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Solar Icing on the Cake

Solar is a great way to green your house and save money. And with government tax breaks and direct grants coming on line, it’s more cost effective than ever.

SUNSLATES roofing tiles. Manufactured by Atlantis Energy Systems.

The latest twist on solar are roofing tiles with mini-solar panels built right in. Think of it - in most installations, you first pay the cost of putting up your roof, and then afterward you pay to build supports for the solar panels. That costs extra, and the framework isn’t all that strong, and aesthetically, even in the best of circumstances they look like they were tacked on as an afterthought. Instead, Atlantis Energy Systems offers fully-integrated SUNSLATES roofing tiles. Based on the very popular Eternit roofing tiles from Europe, SUNSLATES offer a sleek look, energy savings, and a much longer lifespan than your average roofing product. Not bad.

One example: the Lakeside Court house in Evanston, Illinois. Utilizing 480 slates on the garage and main roofs, the family estimates they save about 80 percent of their electric usage.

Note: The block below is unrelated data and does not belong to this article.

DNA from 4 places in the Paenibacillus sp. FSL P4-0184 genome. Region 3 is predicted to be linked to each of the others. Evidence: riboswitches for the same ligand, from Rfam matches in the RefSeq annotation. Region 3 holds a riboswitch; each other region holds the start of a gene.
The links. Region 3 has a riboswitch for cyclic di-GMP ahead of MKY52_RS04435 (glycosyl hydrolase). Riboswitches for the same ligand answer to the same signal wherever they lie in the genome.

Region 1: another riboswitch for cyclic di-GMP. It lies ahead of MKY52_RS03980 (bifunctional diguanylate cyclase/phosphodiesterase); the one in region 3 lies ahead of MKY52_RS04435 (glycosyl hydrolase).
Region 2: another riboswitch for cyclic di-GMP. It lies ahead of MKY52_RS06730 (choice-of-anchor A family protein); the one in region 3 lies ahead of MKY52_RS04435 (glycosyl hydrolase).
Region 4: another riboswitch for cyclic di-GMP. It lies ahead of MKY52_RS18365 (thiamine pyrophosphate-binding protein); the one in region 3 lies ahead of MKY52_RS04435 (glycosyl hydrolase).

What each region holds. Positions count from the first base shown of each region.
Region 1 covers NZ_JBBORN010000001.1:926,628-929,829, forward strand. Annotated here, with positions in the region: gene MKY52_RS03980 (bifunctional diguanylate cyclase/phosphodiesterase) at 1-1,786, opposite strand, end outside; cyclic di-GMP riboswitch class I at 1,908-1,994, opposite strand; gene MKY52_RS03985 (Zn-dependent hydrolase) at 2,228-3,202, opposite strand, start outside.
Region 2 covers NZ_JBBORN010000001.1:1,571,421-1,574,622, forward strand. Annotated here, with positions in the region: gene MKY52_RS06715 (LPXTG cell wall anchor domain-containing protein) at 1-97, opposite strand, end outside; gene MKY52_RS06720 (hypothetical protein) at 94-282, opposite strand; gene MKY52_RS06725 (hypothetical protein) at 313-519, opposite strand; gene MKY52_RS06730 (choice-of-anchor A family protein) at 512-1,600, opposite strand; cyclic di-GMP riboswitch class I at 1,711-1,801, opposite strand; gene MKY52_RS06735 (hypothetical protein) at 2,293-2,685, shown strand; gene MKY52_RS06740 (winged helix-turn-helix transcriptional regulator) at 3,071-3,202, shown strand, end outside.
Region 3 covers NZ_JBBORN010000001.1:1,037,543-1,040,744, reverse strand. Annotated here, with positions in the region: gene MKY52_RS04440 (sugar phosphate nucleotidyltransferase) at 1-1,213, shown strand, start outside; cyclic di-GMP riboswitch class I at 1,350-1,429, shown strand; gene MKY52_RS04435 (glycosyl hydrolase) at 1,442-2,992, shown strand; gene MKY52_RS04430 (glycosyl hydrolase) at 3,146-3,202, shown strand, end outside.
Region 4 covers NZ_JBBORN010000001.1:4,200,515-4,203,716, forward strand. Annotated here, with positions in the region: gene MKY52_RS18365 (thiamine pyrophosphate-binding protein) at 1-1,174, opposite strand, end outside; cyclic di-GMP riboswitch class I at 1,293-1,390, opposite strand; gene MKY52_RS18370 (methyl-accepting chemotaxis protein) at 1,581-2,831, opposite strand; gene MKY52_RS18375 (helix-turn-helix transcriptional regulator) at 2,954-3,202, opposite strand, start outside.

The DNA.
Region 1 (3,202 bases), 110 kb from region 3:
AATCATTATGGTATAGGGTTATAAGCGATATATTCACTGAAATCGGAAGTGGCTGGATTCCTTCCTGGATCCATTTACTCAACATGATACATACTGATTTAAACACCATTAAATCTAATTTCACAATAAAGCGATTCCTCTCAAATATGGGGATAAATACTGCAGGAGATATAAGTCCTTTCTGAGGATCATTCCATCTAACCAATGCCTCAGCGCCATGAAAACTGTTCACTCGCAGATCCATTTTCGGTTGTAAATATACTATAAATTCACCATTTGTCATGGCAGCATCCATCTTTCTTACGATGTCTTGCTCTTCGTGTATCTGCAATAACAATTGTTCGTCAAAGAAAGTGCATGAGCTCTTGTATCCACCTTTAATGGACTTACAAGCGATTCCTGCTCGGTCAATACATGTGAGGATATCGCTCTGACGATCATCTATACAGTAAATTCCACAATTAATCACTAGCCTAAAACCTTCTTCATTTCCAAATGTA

“The slates are rated at 10 watts per square foot, or 13.3 watts/slate. Thus the theoretical output of all the slates combined is 6,384 watts (480x13.3), making it a 6.4 KW system,” they say on their website. “A grant from the Illinois Department of Commerce and Community Affairs ($6/watt, for a total of $38,311) underwrote a significant portion of the cost of the purchase and installation of the slates.”

Another SUNSLATES benefit: Atlantis says they function well even when they’re not oriented due south, with only a dropoff of 10 to 15 percent on due east or west exposures.

What about extreme environments? Atlantis has done more than 100 installations around their Sacramento, California home base, where summer temperatures regularly reach a roasting 100 degrees. “We have an installation at about 8000 feet in Truckee, California receiving an average of 217 inches of snow per year,” they brag. “The SUNSLATES™ actually cause the snow to slide off due to the tempered glass surface. We have an installation near the ocean with no ill effects to the SUNSLATES due to salt spray, although inverters must be chosen and located carefully.”

Posted April 10th, 2008 by Jeremy Bloom


  • Barry

    Great find - I am one of those solar enthusiasts whose somewhat loved PV panels on roofs because of the glass surface. That said, I tend to dislike the PV framing which somewhat disrupts the aesthetic. So again this roof tiles is pretty nifty.

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